Microplastic: The Invisible Pollutant

Victoria Agaliotis
Jun 15, 2020 · 5 min read

In recent years, plastic consumption has grown immensely. Because plastic is inexpensive to produce and versatile, it is used in a large variety of products. Many of these plastic products make their way into landfills and, when disposed of incorrectly, into the ocean. A study conducted in 2010 calculated that 275 million metric tons of plastic waste were generated by 192 coastal countries. 4.8 to 12.7 million metric tons of this plastic waste ended up in the ocean [3].

Once disposed of, plastic waste can break down into microplastics. Microplastics can be defined as particles smaller than 5mm in size which are produced through the degradation of bonds in plastics [2]. This degradation can occur through forces generated from waves and wind, from sunlike, as well as from microorganisms. Unlike larger debris, microplastics are not as readily visible to the naked eye, which makes it difficult to detect the actual amount present in the environment. In 2014, the Atlantic Ocean was found to have a microplastic density of 2.46 particles per cubic meter, likely an underestimate due to incomplete sifting [4]. Clearly there are an abundance of microplastics in our oceans, which threaten the aquatic ecosystem.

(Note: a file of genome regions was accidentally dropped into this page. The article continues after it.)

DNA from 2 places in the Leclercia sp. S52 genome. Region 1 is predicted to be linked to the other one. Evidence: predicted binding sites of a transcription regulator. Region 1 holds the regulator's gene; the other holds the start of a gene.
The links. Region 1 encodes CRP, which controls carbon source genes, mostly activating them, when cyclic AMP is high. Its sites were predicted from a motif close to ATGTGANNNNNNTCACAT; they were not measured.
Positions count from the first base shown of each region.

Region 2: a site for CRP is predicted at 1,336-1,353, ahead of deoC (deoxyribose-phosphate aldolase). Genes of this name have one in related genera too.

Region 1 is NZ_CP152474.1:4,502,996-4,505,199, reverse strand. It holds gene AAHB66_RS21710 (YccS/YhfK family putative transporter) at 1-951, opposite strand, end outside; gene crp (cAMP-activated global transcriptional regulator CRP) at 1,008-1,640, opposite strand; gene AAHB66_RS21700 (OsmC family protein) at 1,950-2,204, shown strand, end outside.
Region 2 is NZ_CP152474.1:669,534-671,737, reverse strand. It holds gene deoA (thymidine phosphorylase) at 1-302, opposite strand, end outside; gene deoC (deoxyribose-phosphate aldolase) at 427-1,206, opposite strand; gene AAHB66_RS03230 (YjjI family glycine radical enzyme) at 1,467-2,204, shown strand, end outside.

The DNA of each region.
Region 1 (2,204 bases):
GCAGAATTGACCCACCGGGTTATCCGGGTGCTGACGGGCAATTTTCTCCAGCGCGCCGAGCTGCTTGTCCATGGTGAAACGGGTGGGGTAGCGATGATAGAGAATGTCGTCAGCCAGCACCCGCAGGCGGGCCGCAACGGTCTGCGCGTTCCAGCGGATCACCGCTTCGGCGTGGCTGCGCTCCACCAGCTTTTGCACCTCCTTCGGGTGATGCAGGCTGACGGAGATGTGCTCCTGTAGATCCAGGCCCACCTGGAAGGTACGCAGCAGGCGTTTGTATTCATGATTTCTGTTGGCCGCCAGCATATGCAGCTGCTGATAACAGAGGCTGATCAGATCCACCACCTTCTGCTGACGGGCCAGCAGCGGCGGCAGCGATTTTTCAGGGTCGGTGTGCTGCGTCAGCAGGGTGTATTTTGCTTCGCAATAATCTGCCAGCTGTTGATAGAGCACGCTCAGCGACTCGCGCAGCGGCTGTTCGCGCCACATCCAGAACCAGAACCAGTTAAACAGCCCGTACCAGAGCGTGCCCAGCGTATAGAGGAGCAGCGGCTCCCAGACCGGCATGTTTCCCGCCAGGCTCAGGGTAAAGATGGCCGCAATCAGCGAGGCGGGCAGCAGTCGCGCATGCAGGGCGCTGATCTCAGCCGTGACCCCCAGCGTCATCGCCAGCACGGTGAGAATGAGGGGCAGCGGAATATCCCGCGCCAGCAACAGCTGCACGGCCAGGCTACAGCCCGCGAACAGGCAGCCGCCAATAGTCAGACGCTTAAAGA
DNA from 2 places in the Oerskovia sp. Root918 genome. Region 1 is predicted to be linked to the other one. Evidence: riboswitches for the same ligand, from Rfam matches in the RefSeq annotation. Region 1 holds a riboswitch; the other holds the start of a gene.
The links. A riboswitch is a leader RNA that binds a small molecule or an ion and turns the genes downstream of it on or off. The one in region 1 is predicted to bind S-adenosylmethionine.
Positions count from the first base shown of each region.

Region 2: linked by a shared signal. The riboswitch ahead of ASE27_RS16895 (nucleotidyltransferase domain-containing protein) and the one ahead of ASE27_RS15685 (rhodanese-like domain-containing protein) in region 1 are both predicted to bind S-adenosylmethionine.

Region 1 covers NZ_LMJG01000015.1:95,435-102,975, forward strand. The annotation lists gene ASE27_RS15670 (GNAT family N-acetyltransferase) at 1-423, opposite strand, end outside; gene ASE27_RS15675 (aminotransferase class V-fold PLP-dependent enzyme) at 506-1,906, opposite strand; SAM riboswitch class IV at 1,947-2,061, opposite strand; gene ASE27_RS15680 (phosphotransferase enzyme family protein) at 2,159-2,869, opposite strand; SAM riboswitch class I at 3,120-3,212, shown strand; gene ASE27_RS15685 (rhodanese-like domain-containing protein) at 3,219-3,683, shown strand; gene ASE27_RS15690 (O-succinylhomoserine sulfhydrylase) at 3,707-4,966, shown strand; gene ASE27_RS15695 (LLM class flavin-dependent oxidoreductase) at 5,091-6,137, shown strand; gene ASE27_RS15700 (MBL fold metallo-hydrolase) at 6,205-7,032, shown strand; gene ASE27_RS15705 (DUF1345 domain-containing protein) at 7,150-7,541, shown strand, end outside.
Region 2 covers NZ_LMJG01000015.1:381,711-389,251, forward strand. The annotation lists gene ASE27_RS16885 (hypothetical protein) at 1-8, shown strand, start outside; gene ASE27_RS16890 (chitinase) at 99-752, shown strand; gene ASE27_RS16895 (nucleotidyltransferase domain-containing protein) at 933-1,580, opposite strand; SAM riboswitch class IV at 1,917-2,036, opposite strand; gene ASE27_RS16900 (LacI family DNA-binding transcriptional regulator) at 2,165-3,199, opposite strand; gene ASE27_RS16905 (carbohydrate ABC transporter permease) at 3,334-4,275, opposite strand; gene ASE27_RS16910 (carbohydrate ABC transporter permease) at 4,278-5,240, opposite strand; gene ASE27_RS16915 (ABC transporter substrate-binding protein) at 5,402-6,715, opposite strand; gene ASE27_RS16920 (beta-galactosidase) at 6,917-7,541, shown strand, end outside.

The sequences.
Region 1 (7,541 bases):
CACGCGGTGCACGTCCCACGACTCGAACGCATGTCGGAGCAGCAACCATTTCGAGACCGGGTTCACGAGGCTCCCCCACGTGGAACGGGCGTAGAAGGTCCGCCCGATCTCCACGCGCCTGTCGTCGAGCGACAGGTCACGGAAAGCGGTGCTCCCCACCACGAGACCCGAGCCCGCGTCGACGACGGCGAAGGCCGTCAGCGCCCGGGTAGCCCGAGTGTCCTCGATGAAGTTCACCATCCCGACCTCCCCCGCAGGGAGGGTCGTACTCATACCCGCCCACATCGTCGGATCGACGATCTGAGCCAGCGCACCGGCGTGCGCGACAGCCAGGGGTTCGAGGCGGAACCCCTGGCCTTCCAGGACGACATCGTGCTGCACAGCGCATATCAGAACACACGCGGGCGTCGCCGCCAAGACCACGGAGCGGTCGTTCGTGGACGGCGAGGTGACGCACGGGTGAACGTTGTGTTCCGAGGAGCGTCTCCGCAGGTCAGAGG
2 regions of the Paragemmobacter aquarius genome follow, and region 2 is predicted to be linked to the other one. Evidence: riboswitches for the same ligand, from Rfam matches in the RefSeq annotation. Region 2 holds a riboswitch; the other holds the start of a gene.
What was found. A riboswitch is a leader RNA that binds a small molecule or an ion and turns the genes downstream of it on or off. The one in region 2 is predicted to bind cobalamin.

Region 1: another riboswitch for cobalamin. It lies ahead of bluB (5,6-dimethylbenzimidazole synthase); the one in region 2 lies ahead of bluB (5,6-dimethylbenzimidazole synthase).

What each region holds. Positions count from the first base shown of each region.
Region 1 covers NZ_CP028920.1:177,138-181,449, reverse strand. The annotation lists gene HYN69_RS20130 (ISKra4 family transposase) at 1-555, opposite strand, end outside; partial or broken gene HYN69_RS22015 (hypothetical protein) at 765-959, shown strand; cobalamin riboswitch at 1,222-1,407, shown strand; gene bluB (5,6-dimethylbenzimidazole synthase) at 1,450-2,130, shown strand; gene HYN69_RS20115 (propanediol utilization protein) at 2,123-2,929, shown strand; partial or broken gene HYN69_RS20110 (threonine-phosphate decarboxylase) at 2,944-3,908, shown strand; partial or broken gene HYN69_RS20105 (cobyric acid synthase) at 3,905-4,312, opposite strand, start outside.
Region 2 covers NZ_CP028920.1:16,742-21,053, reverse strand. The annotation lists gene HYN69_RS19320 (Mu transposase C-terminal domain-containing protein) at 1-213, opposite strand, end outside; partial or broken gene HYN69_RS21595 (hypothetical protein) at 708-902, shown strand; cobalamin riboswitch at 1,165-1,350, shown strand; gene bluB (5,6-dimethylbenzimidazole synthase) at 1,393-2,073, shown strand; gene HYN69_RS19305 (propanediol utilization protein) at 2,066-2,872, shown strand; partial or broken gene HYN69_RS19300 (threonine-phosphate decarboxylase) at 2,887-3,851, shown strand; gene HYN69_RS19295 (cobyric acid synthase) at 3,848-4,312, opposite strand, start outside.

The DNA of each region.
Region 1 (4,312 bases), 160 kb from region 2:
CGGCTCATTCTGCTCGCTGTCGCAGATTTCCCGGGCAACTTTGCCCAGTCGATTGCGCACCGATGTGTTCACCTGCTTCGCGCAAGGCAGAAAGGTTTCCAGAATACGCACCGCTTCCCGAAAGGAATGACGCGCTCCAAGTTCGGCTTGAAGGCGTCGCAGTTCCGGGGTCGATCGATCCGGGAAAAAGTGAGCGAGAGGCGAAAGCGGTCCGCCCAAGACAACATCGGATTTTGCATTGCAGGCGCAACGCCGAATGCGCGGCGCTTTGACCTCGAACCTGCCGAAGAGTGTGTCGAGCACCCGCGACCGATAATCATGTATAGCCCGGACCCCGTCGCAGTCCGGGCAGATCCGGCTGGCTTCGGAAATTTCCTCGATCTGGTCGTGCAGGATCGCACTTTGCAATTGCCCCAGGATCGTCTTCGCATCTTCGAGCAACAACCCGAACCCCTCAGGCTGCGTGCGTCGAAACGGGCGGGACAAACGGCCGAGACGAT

Microplastics per Cubic Meter in the Northeast Atlantic Ocean [4]

Due to these small dimensions, microplastics become available for ingestion by organisms not commonly affected by larger marine debris. A 2016 report by the United Nations Food and Agriculture Organization found microplastics in up to 800 species of fish, crustaceans, and mollusks [2]. Many of these animals will end up ingesting microplastics because they confuse them for food, or from the intake of water. Of fish larvae tested in the Western English Channel, 2.9% were found to have ingested microplastics [7]. In addition, zooplankton have been seen to readily consume microplastics in laboratory settings. Experiments using both zooplankton and marine worms have demonstrated the adverse effects of microplastic exposure, which include increased mortality, decreased growth rates, and decreased hatching. [7].

As more organisms ingest microplastics, these particles are passed through the food chain, and can eventually find their way onto our plates. Researchers at John Hopkins University found that Europeans consuming seafood on a regular basis ingest approximately 11,000 pieces of microplastics per year [2]. Once ingested, these microplastics may enter the bloodstream and cause damage to different parts of the body.

Microplastic Pollution in Aquatic Environments and Impact on Food Chain [8]

There are ongoing efforts to prevent more microplastics from being produced and entering our environment. Some of the more obvious strategies include moving to reusable products to produce less waste, as well as encouraging recycling of plastic products people do use. There is also promising research being conducted on biopolymers which could be used in place of plastic products. Plastics produced from natural sources would not only reduce waste, but also come from cleaner, more renewable sources.